Inside the Air ForceBefore the end of his second and final term as a U.S. senator, Nebraska Democrat Bob Kerrey, who is retiring, was rebuffed in his attempts to discover who knows the targets of the nation's nuclear arsenal.
December 22, 2000
Kerrey Rebuffed, Frustrated In Attempt To See Nuclear Targets Planby David Smalley
Kerrey, the ranking member of the Senate Intelligence Committee, conducted an ultimately quixotic quest to gain access to information about the nation's nuclear warfighting plan, known as the Single Integrated Operational Plan.
The senator's attempt to discover the targeting locations of nuclear arms owned by the United States, many of them controlled by various Air Force platforms, was spawned by his hunch that the answer might lead to the conclusion that fewer nuclear arms are necessary, according to a congressional source.
"Sen. Kerrey's theory was: If you actually saw the war plan -- 6,000 missiles pointed at Russia -- you'd say, 'gosh, do we really need this?'" the source told ITAF.
Kerrey was not only denied in his attempt to learn the targets of the nation's nuclear weapons, sources say, he was also led on a fruitless search to discover precisely whom is permitted access to such information, a search that culminated in a meeting with Defense Secretary William Cohen in October.
"For some time I have been asking for details of the targeting plan, but I have been told on every occasion that I am not entitled to know," Kerrey wrote Cohen after their meeting. "I believe strongly that no member of Congress should be denied this information."
"Further," he states in the Oct. 11 letter, "I believe the decision to limit access to the targeting plan does not make the United States more secure; it makes us less secure."
Steven Aftergood, the director of the Federation of American Scientists' government secrecy project, first reported on the letter in his Secrecy News, an e-mail newsletter.
A congressional source who witnessed the meeting between Kerrey and Cohen said that Cohen seemed genuinely sympathetic to the senator's request -- and baffled about the Pentagon policy covering who meets the "need to know" standard for the SIOP.
"[Cohen was] very up-front with Sen. Kerrey, and said 'We don't know'" the rationale behind the SIOP restrictions, the source told ITAF. "To be honest, my impression was that he thought it was reasonable for certain members of Congress to be briefed on that."
In his meeting with Cohen, and again in his letter to the defense secretary, Kerrey detailed the many differing replies he had received from different sources on why such information was being withheld.
"I am also troubled by the constantly changing rationale that has been given to me as to why Congress in not entitled to know," he wrote, noting that at one meeting alone, he was given three different reasons.
"With each answer there was an obvious response that demonstrated that the answer could not be supported," the letter noted. "The first answer was that they had not brought the detailed data. My response: let's reschedule the meeting."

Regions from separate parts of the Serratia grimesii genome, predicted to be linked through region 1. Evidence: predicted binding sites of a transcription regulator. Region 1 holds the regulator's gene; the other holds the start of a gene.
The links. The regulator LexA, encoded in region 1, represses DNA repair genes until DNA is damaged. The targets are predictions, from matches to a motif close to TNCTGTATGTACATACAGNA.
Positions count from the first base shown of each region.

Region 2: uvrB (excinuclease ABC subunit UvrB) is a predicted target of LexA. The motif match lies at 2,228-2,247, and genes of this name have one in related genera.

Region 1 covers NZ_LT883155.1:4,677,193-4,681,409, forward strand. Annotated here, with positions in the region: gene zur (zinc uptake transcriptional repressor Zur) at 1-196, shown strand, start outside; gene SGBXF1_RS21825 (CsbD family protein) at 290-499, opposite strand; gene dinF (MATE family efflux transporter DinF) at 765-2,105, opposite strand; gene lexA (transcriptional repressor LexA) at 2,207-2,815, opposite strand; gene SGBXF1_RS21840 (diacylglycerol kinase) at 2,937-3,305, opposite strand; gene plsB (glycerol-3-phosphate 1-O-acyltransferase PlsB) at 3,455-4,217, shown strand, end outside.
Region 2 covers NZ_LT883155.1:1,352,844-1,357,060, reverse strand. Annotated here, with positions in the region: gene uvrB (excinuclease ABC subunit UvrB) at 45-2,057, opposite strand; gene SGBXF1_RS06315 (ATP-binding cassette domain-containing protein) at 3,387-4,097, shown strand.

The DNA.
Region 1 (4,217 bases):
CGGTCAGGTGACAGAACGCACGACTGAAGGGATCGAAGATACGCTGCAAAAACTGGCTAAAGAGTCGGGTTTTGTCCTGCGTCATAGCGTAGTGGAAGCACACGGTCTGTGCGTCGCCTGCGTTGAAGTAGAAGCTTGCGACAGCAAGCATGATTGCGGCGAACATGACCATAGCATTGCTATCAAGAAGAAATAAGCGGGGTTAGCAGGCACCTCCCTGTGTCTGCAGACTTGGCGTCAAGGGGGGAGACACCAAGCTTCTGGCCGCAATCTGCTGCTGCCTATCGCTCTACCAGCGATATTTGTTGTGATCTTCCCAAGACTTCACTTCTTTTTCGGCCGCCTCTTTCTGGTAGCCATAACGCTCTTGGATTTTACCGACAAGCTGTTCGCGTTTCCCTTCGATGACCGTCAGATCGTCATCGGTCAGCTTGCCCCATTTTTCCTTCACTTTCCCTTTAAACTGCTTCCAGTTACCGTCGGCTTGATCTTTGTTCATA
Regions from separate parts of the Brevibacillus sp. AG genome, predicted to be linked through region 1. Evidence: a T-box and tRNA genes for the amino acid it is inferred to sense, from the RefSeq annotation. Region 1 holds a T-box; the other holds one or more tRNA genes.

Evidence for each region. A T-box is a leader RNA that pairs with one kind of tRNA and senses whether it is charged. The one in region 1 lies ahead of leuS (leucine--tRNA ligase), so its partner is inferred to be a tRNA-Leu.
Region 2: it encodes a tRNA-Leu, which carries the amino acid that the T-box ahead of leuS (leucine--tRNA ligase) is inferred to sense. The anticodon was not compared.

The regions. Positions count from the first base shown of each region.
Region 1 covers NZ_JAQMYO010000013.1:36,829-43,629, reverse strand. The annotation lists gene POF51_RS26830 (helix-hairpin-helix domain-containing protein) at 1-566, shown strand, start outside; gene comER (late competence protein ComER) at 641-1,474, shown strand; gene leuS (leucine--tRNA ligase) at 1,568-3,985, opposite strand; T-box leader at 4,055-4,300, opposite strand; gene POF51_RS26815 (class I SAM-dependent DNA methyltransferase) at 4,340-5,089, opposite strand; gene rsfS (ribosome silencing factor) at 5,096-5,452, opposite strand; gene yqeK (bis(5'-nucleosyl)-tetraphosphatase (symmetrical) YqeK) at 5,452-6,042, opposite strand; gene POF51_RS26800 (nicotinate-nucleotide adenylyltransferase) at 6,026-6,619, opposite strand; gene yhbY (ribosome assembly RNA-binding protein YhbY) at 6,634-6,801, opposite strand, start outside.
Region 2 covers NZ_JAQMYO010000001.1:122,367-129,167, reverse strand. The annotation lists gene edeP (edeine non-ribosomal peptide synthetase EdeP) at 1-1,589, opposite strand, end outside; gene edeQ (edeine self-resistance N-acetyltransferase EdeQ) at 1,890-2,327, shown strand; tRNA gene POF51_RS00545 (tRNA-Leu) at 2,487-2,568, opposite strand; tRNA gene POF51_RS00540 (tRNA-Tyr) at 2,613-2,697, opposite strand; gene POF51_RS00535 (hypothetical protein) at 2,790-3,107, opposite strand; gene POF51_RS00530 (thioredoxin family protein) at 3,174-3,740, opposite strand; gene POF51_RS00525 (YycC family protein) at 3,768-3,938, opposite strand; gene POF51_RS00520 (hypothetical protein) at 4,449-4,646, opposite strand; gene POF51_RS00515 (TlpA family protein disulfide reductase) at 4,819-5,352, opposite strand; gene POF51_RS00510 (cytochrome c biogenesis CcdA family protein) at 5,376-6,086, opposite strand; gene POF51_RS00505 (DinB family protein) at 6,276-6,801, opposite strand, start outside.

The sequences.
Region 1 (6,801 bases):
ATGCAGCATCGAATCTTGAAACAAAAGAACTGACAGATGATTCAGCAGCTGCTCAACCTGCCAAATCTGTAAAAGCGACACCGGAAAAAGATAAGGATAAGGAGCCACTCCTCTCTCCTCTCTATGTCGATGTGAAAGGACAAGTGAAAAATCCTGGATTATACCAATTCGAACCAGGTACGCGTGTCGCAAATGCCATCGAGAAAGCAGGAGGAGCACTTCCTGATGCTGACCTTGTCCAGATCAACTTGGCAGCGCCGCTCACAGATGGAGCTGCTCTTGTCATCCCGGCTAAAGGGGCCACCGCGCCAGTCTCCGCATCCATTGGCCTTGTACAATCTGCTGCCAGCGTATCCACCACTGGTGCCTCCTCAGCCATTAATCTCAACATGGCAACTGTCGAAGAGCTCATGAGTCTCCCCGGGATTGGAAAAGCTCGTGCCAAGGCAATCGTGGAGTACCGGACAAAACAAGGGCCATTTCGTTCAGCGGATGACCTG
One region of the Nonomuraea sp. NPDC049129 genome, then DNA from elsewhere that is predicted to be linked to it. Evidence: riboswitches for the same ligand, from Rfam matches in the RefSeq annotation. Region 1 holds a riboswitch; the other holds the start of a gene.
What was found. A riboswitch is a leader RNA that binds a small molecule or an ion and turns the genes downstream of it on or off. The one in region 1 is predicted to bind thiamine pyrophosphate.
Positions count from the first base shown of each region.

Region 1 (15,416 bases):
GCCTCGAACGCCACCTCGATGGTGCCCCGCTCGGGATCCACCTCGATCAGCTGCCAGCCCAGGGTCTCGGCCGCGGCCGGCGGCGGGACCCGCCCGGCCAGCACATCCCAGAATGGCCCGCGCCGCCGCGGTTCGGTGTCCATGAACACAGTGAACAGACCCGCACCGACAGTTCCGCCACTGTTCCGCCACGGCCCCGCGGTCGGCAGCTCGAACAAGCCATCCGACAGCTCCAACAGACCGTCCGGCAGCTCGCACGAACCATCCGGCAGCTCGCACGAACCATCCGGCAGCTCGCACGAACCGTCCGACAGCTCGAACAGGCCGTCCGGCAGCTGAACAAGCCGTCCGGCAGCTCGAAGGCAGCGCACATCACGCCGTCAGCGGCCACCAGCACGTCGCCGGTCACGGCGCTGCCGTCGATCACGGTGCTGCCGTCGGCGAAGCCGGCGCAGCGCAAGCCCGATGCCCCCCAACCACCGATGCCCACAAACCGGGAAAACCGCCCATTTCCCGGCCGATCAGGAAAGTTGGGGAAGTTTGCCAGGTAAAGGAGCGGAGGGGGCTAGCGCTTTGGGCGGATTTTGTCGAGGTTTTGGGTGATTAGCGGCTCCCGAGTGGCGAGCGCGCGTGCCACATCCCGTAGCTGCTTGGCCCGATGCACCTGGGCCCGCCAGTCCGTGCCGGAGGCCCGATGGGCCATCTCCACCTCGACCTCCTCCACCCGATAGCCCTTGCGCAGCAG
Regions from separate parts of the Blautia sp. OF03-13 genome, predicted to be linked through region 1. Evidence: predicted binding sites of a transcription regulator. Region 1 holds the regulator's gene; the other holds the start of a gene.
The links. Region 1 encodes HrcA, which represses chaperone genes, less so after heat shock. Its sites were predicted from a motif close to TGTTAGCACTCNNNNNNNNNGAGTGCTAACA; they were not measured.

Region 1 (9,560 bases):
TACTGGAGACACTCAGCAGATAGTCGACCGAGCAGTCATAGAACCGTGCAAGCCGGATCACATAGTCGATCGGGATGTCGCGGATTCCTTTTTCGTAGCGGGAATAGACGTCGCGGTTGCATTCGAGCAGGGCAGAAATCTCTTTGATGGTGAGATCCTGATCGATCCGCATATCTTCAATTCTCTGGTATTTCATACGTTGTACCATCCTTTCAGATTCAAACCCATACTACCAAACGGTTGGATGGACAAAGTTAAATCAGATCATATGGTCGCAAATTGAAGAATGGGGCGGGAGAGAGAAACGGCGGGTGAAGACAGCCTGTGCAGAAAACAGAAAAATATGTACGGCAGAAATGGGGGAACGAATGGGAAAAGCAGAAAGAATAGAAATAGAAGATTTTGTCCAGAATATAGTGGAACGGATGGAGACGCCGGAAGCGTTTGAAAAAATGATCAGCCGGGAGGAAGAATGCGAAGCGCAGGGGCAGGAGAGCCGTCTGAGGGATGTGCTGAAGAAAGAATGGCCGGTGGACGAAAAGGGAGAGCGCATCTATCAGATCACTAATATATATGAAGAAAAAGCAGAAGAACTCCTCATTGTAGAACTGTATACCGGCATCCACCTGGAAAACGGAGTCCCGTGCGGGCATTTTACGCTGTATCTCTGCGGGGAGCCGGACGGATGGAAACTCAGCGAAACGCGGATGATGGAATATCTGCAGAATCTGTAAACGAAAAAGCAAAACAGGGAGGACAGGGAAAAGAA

"The second answer was there were people in the room who were not cleared for this information. My response: identify who they were and ask them to leave," he continued.
"The third answer was that only the gang of twelve in the House and Senate were cleared for this information. My response: I was in the gang of twelve and never received the briefing," he said.
The congressional source who described the scene to ITAF noted that still more reasons were given in subsequent days, and each was later corrected and revised. In the end, Kerrey requested the meeting with Cohen and sent the letter after the meeting to continue the pressure.
Cohen had not responded to Kerrey's letter by press time, according to the source, who noted that Kerrey's office "followed up on it so many times and never received a response."
Kerrey even had a staff member "create a chart" showing the different answers he received from seven different sources, the staffer said.
A Pentagon spokesman said a response to Kerrey's letter is "in the works -- but it has not been sent out."
A spokesman for Cohen told ITAF he did not know when the reply would be sent, nor what the response would be.
"I suspect there probably aren't any published guidelines" on who may have access to the information, he said. "I would presume it is only to those who have a need to know."
Asked for clarification on whom that would include, the spokesman said, "I'm not aware of any published guidelines."
The congressional source said this reply represents "an alteration of an 8th different answer" to the question of who is on the need-to-know list.
"The ultimate answer could be that they really don't know," he said. "There is certainly general confusion with the staff on the Hill, that I have seen, because no one has ever asked before."
Aftergood, an advocate for less government secrecy and clearer secrecy policies, believes the issue of congressional access to SIOP information is a serious one.
"The issue is fundamental," he told ITAF. "It's whether we're going to have a democracy or not; whether our elected officials are in the loop or not."
Aftergood noted that "the country is gearing up for a nuclear posture review in 2001. The SIOP, the warfighting plan, is the driving force" in those discussions, he said.
"It's a great story and no one has picked up on it," he added.